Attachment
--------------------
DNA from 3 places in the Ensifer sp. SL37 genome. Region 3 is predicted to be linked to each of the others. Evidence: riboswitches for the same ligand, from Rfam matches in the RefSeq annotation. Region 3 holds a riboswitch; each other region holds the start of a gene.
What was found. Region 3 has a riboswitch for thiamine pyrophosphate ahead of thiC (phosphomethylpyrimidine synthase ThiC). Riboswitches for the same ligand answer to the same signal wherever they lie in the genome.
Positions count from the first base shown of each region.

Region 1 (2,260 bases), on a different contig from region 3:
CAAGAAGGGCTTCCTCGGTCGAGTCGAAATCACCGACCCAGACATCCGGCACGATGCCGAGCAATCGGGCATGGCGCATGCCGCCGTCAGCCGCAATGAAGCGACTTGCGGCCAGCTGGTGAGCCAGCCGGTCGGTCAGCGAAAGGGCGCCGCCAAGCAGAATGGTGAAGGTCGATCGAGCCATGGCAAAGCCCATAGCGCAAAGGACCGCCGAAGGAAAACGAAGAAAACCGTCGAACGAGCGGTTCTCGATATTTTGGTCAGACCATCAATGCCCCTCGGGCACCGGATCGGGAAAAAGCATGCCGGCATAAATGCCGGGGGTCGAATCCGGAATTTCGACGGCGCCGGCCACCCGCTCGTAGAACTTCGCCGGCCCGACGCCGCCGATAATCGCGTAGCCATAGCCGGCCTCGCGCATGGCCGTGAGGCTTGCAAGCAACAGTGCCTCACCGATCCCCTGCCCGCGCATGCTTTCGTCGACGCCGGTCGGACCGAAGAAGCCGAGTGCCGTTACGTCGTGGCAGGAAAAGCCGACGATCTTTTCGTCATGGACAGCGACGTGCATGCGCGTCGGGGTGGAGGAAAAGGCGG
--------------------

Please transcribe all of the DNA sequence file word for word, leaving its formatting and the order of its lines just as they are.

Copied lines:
DNA from 3 places in the Ensifer sp. SL37 genome. Region 3 is predicted to be linked to each of the others. Evidence: riboswitches for the same ligand, from Rfam matches in the RefSeq annotation. Region 3 holds a riboswitch; each other region holds the start of a gene.
What was found. Region 3 has a riboswitch for thiamine pyrophosphate ahead of thiC (phosphomethylpyrimidine synthase ThiC). Riboswitches for the same ligand answer to the same signal wherever they lie in the genome.
Positions count from the first base shown of each region.

Region 1 (2,260 bases), on a different contig from region 3:
CAAGAAGGGCTTCCTCGGTCGAGTCGAAATCACCGACCCAGACATCCGGCACGATGCCGAGCAATCGGGCATGGCGCATGCCGCCGTCAGCCGCAATGAAGCGACTTGCGGCCAGCTGGTGAGCCAGCCGGTCGGTCAGCGAAAGGGCGCCGCCAAGCAGAATGGTGAAGGTCGATCGAGCCATGGCAAAGCCCATAGCGCAAAGGACCGCCGAAGGAAAACGAAGAAAACCGTCGAACGAGCGGTTCTCGATATTTTGGTCAGACCATCAATGCCCCTCGGGCACCGGATCGGGAAAAAGCATGCCGGCATAAATGCCGGGGGTCGAATCCGGAATTTCGACGGCGCCGGCCACCCGCTCGTAGAACTTCGCCGGCCCGACGCCGCCGATAATCGCGTAGCCATAGCCGGCCTCGCGCATGGCCGTGAGGCTTGCAAGCAACAGTGCCTCACCGATCCCCTGCCCGCGCATGCTTTCGTCGACGCCGGTCGGACCGAAGAAGCCGAGTGCCGTTACGTCGTGGCAGGAAAAGCCGACGATCTTTTCGTCATGGACAGCGACGTGCATGCGCGTCGGGGTGGAGGAAAAGGCGG